Release Date: March 1998
Developer: Sega AM1 R&D Division
Publisher: SEGA of America, Inc.
Last year, I decided to do a Halloween-themed Retro Review. I took a look at Castlevania: Symphony of the Night because I love the game. But in a twist, I chose to look at the Japanese SEGA Saturn version. The game was different enough compared to the U.S. PlayStation version that it made it a novel review. It turned out to be pretty cool.
This year, Jose and I decided to tackle House of the Dead for our Halloween-themed reviews. Jose was brave enough to try to tackle the Uwe Boll movie; I stuck with the video game. His review of the movie, however, wasn’t ready for Halloween. It’ll pop up whenever we decide to do an Uwe Boll self-flagellation.
Since I don’t have an arcade cabinet at my disposal, I decided to resurrect the gimmick. Hence, The House of the Dead was played on my SEGA Saturn. Unlike Castlevania: Symphony of the Night, The House of the Dead did see a North American release. Since this game is best played with a light gun, though, I was presented with two problems. First, I needed a light gun. A quick trip to eBay netted me a bright orange SEGA Stunner. The second problem was a bit more problematic: light guns don’t work with HDTVs. To get this puppy working, I needed an old-school CRT. Cue my mom, who seems to hoard ancient technological wonders. She has a 19” CRT stashed away but serviceable. With safety orange gun and CRT at the ready, it was time to fire up my Saturn and blast away.
Three hours later, the smile on my face actually hurt. Unapologetic cheesiness tends to do that to me.
The premise of House of the Dead is as comically campy as a SEGA arcade game can be. The players control AMS agents Thomas Rogen and “G.” Together, they infiltrate Curien Mansion to rescue Rogan’s fiancée, Sophie Richards. There are undead things afoot at the Curien Mansion, and the site’s owner, Roy Curien, is behind it. So, walk in, blast zombies, and save the damsel. Got it?
The House of the Dead arcade game is everything that is amazing about video games. It is fun; it is tense; it is action-packed, and it’s cheesier than a trip to Hickory Farms! The Saturn version adds a few extra features to spice things up. Saturn mode allows players to select from different characters. Each character has different stats, like the number of lives per credit, how much damage they do, and how many rounds they can carry before needing to reload. Past that, it’s the same exact game as the Arcade mode. A Boss mode is also available, turning House of the Dead into a boss rush.
Once in the game proper, everything begins to fall apart. Graphically, the Saturn version is a few steps down from the arcade version. That was not entirely uncommon back then; it wasn’t until SoulCalibur on the Dreamcast that a home port truly exceeded an arcade release. But the visuals here are a real letdown. The House of the Dead arcade machine used SEGA’s Model 2 hardware, and Saturn conversions of that hardware usually suffer. Mainly, that means fewer polygons, and this port is missing more than a few. But the polygons that remain are very coarse and muddied by horrible-looking textures. The background detail is also more pixelated and muddy. Generally, the game looks very messy and ugly. If the visual downgrades were done to improve the game’s frame rate, it could be somewhat understandable. But the game’s frame rate is choppy despite the graphical shortcuts.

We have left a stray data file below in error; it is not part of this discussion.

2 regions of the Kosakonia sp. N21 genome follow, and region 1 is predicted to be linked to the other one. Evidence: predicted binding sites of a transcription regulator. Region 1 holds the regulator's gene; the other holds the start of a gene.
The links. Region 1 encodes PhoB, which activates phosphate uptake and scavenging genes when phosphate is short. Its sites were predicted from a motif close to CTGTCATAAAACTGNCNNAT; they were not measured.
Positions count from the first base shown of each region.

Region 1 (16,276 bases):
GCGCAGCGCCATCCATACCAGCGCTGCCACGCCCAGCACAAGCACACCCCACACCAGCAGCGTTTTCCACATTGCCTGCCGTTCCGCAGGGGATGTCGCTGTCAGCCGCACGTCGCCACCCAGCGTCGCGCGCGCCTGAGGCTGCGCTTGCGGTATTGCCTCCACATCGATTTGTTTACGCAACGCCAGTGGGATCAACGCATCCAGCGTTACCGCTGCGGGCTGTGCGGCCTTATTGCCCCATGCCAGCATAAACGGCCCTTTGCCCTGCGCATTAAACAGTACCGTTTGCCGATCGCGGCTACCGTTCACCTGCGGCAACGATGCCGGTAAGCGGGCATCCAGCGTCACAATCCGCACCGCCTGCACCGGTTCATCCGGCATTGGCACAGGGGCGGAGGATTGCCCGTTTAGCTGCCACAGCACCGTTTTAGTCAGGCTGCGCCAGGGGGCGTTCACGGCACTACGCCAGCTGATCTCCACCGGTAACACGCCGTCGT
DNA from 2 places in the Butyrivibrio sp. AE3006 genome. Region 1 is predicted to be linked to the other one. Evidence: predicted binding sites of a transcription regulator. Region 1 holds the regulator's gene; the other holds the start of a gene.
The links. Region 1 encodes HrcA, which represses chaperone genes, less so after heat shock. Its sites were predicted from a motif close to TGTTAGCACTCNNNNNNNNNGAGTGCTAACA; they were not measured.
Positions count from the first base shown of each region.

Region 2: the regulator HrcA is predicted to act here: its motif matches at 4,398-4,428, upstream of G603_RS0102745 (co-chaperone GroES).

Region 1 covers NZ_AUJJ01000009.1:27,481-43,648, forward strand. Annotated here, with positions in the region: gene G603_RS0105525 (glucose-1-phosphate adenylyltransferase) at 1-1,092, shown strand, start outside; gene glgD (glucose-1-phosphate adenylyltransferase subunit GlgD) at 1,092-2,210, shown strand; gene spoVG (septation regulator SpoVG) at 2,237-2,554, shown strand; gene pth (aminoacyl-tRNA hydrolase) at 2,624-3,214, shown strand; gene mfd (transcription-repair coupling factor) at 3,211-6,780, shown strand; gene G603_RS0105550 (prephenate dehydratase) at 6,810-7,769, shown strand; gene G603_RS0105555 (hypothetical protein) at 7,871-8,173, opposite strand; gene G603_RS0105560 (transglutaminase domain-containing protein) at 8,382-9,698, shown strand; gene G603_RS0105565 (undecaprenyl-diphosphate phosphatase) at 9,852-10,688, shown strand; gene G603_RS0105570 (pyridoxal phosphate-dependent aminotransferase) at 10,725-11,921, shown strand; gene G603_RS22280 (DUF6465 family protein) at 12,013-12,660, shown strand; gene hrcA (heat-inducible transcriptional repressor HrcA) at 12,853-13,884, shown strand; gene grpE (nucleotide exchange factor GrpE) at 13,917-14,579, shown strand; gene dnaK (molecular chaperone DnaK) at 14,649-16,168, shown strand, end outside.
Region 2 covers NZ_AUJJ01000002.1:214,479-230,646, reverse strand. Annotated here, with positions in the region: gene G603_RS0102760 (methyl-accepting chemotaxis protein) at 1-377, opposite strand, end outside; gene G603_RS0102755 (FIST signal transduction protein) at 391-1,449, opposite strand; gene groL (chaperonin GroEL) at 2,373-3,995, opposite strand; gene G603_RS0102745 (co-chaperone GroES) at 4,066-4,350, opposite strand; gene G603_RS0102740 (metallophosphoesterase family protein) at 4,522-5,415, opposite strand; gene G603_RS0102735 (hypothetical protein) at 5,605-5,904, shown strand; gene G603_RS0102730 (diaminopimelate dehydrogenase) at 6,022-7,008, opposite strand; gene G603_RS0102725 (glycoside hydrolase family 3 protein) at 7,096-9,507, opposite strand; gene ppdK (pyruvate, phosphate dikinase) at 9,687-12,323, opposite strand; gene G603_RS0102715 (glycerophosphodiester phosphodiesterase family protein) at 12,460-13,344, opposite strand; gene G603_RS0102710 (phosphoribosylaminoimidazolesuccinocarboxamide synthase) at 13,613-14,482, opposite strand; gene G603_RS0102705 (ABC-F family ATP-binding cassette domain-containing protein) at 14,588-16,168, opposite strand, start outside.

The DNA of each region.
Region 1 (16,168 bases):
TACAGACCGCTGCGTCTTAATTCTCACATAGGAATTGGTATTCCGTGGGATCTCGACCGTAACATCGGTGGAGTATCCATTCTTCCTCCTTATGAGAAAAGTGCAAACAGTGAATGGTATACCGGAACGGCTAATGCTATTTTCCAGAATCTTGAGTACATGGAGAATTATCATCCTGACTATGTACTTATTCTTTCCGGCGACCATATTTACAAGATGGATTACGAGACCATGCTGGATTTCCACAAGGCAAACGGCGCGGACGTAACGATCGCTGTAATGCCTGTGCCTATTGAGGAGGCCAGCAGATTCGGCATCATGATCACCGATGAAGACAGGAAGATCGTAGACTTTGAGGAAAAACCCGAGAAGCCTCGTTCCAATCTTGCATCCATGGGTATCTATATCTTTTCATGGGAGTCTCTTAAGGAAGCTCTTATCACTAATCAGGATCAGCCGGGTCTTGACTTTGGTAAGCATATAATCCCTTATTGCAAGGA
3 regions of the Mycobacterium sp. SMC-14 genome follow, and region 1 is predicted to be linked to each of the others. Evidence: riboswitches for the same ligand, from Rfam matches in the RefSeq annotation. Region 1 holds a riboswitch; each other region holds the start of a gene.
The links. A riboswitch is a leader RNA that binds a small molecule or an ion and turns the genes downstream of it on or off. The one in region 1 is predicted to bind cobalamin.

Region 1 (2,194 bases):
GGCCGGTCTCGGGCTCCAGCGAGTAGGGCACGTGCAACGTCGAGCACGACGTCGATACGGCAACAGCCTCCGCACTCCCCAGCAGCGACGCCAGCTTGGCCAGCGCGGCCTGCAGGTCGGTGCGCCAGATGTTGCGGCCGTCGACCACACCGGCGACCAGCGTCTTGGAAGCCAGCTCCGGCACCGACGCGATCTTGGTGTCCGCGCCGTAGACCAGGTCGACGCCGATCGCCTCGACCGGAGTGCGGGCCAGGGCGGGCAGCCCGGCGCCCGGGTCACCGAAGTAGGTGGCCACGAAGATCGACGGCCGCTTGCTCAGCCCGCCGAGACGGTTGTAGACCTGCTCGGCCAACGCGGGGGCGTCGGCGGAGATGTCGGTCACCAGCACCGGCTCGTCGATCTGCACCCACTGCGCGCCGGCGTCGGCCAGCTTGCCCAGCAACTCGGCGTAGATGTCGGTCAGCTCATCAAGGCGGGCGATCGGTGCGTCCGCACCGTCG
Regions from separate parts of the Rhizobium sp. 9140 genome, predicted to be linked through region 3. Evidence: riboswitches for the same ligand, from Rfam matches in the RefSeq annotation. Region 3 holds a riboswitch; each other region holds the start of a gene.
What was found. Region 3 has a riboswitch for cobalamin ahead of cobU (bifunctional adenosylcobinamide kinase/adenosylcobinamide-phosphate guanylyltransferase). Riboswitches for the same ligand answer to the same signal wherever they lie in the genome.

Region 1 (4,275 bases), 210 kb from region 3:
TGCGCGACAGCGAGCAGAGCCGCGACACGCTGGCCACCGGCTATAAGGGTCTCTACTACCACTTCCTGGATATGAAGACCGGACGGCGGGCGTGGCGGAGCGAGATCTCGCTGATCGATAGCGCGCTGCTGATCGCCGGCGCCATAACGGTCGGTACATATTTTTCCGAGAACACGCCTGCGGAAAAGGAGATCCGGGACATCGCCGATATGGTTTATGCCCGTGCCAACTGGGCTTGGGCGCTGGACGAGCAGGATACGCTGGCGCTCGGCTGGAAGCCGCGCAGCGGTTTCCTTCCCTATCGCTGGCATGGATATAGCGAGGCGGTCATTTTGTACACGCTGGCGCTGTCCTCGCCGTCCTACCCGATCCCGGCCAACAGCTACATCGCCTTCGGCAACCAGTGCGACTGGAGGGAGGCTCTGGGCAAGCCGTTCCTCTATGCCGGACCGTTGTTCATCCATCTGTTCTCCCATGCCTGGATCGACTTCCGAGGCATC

That poor frame rate makes playing the game a chore. Not only does it dull the experience, it also impacts the actual shooting. My Stunner felt unresponsive at times, something I initially felt to be the fault of the gun itself. But a subsequent playthrough of Virtua Cop purged that thought. The Stunner is reputed to be a very accurate light gun, and it performed flawlessly in Virtua Cop. But not in House of the Dead. So the fault lies in the game itself. Funnily enough, the targeting reticle moves smoothly when a regular Saturn controller is used. Hit registration is still hit-or-miss, though, because of the janky frame rate.
Unfortunately, that answers my running question on Retro Review: no, it does not hold up. Once you ruin the visuals and gameplay, there’s no real way to recover. The extra modes add very little to the game, as they only feature slight gimmicks on top of the same game. Fans of on-rails gun games are better served playing any of the Virtua Cop games or Maximum Force.
The bad Saturn port is a shame because the games in the House of the Dead series are loads of campy fun. Playing the original, though, is a little difficult. Outside the arcade and Saturn versions, there is a Windows port. It was originally going to be an unlockable extra in the Dreamcast’s port of House of the Dead 2, but was pulled. It was also pulled from the Wii compilation House of the Dead 2 & 3. Graphically, the original looks dated compared to the NAOMI-powered sequel and the System 16-powered third entry.
That makes the Saturn port of House of the Dead even more of a shame. Playing House of the Dead on a PC is fine, but using a mouse instead of a gun lessens the experience. The PC is the obvious better platform for playing the game’s reimagined version, Typing of the Dead. Home console owners wishing to play the original game in the series have no other choice other than the butchered Saturn port. Even for stalwart fans, that’s a big ask.
Good: Same campy story and atmosphere as arcade; extra modes
Bad: Terrible graphics; hit detection and gameplay marred by poor framerate
Final score: 4/10